$\log p(D) = \int_w q(w|D)\log \tfrac{p(D,w)}{p(w|D)} \quad= \int_w q(w|D)\log \tfrac{p(D|w)p(w)}{q(w|D)}\tfrac{q(w|D)}{p(w|D)}$

    $= \int_w q(w|D)\log p(D|w) - \int_w q(w|D)\log \tfrac{q(w|D)}{p(w)} + \int_w q(w|D)\log \tfrac{q(w|D)}{p(w|D)}$

    $\geq \int_w q(w|D)\log p(D|w) - \int_w q(w|D)\log \tfrac{q(w|D)}{p(w)} $

    $= \mathbb{E}_{q(w|D)}[\log p(D|w)] - d_{KL}[q(w|D)\|p(w)]$

The difference to what you wrote is in the KL term. In particular the ELBO doesn't feature the true posterior $p(w|D)$ as you don't know it (if you did you wouldn't be trying to approximate it).

The dropped term leading to the inequality "gap" (leading to a lower bound), is the KL divergence between the approximate and true posterior, which is (implicitly) minimised as the ELBO is maximised. Subject to how well the various probabilities are modelled, the ELBO is fully maximised when the approximate posterior matches the true posterior

  • (i.e. the KL term between the approximate and true posteriors goes to zero, hence the inequality "gap" disappears and you have an equality).

So maximising the ELBO is an elaborate indirect way of getting the approximate posterior $q(w|D)$ to fit the true posterior $p(w|D)$, which can then be used for predictions etc.

  • It requires (i) an assumed prior over the parameters $p(w)$, (ii) the the data likelihood for a given parameter choice $p(D|w)$ to be computable, and (iii) a parametric family of distributions $q(w|D)$.
  • Here, the likelihood $p(D|w) = \sum_{(x,y)\in D} p(y|x,w)$ is the same likelihood function as used for making predictions "at test time" (as you refer to at the outset).
  • Given sufficient data, the posterior $q(w|D)$ may concentrate on a particular value $w^*$ (the maximum a posteriori estimate), allowing $w^*$ to be plugged directly into $p(y|x,w)$ for a good approximation to having to integrate over the whole posterior distribution.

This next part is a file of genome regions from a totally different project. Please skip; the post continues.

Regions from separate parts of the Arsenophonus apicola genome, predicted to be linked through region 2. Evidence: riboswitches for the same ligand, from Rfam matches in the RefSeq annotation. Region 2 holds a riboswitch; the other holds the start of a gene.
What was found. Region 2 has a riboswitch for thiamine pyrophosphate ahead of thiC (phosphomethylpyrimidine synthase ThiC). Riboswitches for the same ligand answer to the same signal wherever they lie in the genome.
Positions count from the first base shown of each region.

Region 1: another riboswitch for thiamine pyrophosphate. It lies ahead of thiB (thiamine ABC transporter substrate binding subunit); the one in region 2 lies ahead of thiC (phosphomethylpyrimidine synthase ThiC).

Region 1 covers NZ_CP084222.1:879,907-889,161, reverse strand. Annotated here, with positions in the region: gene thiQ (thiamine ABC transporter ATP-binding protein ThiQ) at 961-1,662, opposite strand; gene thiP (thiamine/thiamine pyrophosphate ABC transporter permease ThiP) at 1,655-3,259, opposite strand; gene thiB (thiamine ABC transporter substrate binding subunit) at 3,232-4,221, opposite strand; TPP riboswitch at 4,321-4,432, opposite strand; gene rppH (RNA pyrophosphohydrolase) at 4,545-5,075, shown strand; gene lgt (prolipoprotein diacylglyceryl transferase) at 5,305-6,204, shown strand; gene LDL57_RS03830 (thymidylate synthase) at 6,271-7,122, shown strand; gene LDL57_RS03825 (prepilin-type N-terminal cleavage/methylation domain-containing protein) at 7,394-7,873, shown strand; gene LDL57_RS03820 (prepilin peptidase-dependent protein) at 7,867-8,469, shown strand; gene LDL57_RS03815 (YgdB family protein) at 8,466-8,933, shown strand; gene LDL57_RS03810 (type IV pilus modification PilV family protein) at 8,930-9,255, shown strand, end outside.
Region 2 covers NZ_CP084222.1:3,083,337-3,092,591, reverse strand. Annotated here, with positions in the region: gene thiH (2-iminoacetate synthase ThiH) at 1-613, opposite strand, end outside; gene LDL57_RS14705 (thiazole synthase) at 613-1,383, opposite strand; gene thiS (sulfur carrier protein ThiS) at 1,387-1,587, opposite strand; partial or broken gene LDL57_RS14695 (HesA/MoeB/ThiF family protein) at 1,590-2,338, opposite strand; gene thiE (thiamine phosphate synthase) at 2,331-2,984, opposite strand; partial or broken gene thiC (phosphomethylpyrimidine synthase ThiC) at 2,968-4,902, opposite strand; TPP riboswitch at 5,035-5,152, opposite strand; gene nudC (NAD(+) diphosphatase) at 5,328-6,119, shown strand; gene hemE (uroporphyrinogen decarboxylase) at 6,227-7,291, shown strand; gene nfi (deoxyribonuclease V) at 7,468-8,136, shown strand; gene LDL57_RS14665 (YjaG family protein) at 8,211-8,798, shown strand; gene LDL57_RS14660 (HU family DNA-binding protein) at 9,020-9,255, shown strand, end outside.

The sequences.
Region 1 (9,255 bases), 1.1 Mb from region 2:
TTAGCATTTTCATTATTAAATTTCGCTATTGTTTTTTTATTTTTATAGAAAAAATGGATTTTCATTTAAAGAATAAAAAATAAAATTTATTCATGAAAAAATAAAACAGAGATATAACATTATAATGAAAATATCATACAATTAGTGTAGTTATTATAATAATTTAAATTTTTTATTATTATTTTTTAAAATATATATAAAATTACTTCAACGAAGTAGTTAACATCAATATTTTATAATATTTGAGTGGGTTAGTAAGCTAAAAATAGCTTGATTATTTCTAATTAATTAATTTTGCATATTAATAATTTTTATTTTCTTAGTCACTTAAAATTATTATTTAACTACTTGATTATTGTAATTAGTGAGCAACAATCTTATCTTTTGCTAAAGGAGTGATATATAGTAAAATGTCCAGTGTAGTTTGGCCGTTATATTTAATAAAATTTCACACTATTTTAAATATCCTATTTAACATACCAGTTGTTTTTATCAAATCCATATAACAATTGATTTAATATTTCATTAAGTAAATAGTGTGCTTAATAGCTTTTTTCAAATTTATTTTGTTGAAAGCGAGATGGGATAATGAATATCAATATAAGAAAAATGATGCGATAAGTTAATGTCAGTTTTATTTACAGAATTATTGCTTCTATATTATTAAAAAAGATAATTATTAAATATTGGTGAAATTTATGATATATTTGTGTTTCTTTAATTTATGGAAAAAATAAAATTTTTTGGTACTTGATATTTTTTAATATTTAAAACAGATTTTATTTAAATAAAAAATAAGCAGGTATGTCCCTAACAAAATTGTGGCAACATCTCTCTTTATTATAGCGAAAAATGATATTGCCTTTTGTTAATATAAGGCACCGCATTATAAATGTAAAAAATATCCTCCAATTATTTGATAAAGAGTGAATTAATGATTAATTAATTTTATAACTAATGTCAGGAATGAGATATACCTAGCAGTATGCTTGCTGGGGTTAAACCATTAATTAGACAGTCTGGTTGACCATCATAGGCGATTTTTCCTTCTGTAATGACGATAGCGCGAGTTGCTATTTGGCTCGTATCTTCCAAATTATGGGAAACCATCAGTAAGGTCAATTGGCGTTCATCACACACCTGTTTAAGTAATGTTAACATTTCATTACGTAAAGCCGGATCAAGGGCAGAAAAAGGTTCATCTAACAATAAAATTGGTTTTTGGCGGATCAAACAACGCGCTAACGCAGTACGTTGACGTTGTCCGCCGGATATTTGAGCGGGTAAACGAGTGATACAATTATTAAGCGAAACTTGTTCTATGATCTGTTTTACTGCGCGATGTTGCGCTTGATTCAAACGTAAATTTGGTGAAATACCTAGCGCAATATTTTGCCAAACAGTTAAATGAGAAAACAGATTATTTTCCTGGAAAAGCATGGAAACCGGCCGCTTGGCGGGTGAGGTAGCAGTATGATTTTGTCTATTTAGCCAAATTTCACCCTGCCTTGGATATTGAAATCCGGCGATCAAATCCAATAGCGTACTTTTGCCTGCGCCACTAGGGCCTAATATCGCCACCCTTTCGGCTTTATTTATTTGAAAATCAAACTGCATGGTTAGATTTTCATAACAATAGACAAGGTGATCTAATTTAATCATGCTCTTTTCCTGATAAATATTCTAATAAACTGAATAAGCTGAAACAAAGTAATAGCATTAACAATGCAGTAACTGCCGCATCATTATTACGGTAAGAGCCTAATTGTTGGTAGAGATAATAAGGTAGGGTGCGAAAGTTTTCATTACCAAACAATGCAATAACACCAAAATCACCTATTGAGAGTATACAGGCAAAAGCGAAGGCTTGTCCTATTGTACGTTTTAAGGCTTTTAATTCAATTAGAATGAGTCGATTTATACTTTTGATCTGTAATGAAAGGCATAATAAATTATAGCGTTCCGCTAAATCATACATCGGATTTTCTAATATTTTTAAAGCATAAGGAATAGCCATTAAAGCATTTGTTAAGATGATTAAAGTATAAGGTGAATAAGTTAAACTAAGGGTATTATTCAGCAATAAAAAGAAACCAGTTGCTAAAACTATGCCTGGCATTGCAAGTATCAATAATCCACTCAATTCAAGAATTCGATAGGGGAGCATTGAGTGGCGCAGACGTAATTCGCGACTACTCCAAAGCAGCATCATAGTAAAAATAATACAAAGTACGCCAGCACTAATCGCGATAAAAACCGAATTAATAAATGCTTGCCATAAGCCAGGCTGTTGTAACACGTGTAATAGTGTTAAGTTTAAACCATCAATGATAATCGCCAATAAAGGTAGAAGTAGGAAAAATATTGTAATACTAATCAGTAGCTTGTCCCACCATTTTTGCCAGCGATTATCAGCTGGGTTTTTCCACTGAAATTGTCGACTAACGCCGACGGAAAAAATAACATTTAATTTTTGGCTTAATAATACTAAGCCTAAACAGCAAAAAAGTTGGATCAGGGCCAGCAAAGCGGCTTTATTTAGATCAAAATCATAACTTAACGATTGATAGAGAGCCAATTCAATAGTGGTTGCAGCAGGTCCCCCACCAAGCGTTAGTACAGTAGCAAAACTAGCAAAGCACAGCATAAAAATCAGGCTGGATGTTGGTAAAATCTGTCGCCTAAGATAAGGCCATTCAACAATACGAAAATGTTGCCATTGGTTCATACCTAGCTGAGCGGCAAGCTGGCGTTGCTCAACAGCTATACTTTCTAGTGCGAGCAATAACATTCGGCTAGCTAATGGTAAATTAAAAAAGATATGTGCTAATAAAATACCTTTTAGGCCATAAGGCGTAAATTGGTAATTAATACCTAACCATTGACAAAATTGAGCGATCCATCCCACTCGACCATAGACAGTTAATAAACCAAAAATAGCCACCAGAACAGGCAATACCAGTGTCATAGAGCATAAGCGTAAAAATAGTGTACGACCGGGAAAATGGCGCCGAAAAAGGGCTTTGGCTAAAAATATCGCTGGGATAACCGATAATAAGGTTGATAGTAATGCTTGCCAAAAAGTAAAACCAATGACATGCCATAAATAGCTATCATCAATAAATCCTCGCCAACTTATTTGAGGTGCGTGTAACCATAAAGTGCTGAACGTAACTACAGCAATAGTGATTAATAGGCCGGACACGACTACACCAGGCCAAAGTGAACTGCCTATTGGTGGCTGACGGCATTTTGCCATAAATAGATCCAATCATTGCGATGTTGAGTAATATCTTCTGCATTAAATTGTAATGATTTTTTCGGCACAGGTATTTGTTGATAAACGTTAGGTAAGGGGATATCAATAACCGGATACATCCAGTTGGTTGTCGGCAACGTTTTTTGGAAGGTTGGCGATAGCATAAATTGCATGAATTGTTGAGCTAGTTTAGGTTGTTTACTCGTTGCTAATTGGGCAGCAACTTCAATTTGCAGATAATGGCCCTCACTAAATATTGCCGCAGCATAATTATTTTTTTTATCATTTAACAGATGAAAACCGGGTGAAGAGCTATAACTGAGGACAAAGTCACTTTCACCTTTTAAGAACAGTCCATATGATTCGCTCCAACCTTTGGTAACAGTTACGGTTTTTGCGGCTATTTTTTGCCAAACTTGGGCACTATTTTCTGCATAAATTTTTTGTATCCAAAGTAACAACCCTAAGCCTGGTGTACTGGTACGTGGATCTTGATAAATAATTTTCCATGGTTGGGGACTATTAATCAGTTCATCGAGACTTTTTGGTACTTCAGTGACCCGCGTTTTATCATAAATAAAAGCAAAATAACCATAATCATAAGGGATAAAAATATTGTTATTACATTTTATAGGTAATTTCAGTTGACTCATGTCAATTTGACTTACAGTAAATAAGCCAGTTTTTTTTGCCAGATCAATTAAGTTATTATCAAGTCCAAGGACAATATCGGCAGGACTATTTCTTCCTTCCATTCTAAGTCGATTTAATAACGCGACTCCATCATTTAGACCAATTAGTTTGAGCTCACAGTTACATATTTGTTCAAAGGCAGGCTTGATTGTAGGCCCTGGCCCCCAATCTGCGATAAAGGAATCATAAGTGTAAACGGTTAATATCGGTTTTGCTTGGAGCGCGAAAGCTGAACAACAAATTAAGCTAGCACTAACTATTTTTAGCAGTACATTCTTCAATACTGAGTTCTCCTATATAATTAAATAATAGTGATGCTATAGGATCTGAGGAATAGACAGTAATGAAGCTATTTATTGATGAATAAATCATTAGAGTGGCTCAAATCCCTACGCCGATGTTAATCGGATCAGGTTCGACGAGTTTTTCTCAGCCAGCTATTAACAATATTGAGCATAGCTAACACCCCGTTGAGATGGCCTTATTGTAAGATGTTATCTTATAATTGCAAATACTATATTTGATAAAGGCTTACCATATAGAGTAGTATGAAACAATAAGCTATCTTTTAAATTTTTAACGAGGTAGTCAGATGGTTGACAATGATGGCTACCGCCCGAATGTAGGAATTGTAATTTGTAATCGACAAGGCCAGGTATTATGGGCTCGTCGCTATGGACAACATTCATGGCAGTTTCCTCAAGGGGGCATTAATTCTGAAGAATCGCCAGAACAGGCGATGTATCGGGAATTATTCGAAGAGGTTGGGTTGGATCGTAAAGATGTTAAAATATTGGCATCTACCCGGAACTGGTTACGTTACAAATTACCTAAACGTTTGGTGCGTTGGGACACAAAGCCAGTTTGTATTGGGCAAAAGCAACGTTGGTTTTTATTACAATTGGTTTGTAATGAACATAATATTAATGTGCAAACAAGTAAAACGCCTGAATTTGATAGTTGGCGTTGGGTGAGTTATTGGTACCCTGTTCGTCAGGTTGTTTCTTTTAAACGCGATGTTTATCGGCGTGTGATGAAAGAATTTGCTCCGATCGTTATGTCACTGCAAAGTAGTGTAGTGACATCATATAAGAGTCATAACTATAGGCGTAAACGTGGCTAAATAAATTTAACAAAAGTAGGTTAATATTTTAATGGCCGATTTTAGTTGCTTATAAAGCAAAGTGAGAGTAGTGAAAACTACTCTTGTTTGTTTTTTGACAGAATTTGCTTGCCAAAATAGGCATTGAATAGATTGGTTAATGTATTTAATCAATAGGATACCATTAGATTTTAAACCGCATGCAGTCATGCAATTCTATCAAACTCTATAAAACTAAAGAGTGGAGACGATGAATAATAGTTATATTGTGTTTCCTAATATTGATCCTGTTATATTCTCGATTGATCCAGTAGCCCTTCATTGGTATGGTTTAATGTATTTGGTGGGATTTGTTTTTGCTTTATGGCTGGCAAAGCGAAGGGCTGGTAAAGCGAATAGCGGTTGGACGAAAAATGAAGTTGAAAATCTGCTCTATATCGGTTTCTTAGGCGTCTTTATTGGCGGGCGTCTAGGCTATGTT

• $\begingroup$ Thanks, Carl. I do see how my KL term was wrong and should be have $q(w|D)$ conditional on $D$ and not $p(w)$. I appreciate the correction. I suppose my primary question still remains, though. As you say "So maximising the ELBO is an elaborate indirect way of getting the approximate posterior $q(w|D)$ to fit the true posterior $p(w|D)$, which can then be used for predictions etc." My original question is: why do care if we approximate $p(w|D)$ well? The actual goal of our model is to approximate $p(y|x,D)$ well! $\endgroup$ Commented Apr 3, 2023 at 17:28
  • $\begingroup$ @IanBarnett TLDR section added at the top. Does that answer your question? $\endgroup$
    – Carl
    Commented Apr 4, 2023 at 12:06

With Bayesian methods, in general, you extract information from your data $D$ which, together with some prior belief, leads to a posterior for your parameters $w$. That means this posterior $p(w|D)$ is your best guess for a distribution over $w$.

And if you would now generate new data $(x, y)$ by sampling a $w$ from $q_\phi(w)$, and then sampling for a given $x$ a $y$ from $p(y|x, w)$ you would get pairs $(x, y)$ that, if all your prior belief is right, would belong to the same population as your previous data $D$.